Are we willing to follow our own advice?

I noticed something the other day.

I noticed that sometimes we are reluctant to go to each other with problems. Not all problems, just the ones that have to do with hurt feelings.

I wonder…do we expect more out of our students than we expect out of ourselves?

What do we often do when a student approaches us about a “hurt feelings” situation? If we perceive the issue as quite minor, we send them back to their offender and ask them to work it out. We give guidance and ask them to let us know if it doesn’t get resolved.

Are we willing to follow our own advice?

Why not?

One hypothesis I have is that we don’t trust ourselves, our feelings, our instincts. We do not trust that we can handle a difficult situation in a way that will make it better. We fear that we will make it worse.

Educators also have sensitive servant hearts. We don’t like to have uncomfortable conversations. We like to be kind. What we forget is that likely the kindest thing to do is to gently bring the issue to the person’s attention.

Let’s challenge ourselves to have a growth mindset about our colleagues. Let’s assume they don’t know that they have been hurtful. Let’s assume they would feel terrible about hurting someone’s feelings and would want to know. They deserve to know.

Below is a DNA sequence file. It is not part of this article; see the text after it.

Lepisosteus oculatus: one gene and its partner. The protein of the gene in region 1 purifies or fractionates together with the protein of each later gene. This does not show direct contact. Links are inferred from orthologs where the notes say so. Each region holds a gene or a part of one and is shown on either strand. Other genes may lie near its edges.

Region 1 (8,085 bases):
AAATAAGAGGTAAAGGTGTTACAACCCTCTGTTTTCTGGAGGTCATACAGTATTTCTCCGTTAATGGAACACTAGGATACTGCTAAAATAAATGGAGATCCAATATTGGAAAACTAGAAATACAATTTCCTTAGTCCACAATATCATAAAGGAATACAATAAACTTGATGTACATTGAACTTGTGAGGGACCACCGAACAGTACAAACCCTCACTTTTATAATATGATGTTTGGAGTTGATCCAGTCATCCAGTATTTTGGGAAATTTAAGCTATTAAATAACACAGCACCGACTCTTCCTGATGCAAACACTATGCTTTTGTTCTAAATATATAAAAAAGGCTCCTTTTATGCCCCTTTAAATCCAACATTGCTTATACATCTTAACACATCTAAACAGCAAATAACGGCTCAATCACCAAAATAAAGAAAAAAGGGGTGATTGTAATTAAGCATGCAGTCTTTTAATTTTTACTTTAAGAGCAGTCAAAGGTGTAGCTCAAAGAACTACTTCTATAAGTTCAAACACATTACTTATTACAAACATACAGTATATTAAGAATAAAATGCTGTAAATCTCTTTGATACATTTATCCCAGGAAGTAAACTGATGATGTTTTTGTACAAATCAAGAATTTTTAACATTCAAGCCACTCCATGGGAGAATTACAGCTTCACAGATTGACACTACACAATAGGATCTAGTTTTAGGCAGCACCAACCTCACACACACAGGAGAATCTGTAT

What if you did “handle it” the next time someone hurt your feelings? The next time you heard a staff member talking to a student in a way that didn’t feel right? But, what if you handled it this way…

1. Assume positive intent–not many educators I know like to hurt feelings. Many people don’t realize how they are coming across. Assume the person doesn’t know that his/her behavior was hurtful. Start with something like, “I know you would never mean to…”. Or, “It seemed like you were upset…”

2. Ask how you can help.

3. Encourage the person for his/her self-reflection.

Chances are, the person you are talking to will self-evaluate and not make the same mistake again. If not, repeat this process. If you don’t feel like you are getting anywhere, let the person know that you think the principal could help. Then, you will have done all you can and the principal can take it from there.

The danger in not addressing concerns are many, and the problem becomes a little bit bigger every time you don’t address it. Do the students and your colleagues a favor and follow the advice you give your students–work it out.

Have you ever noticed a problem that goes on for years, yet no one addresses it? What it your hypothesis?

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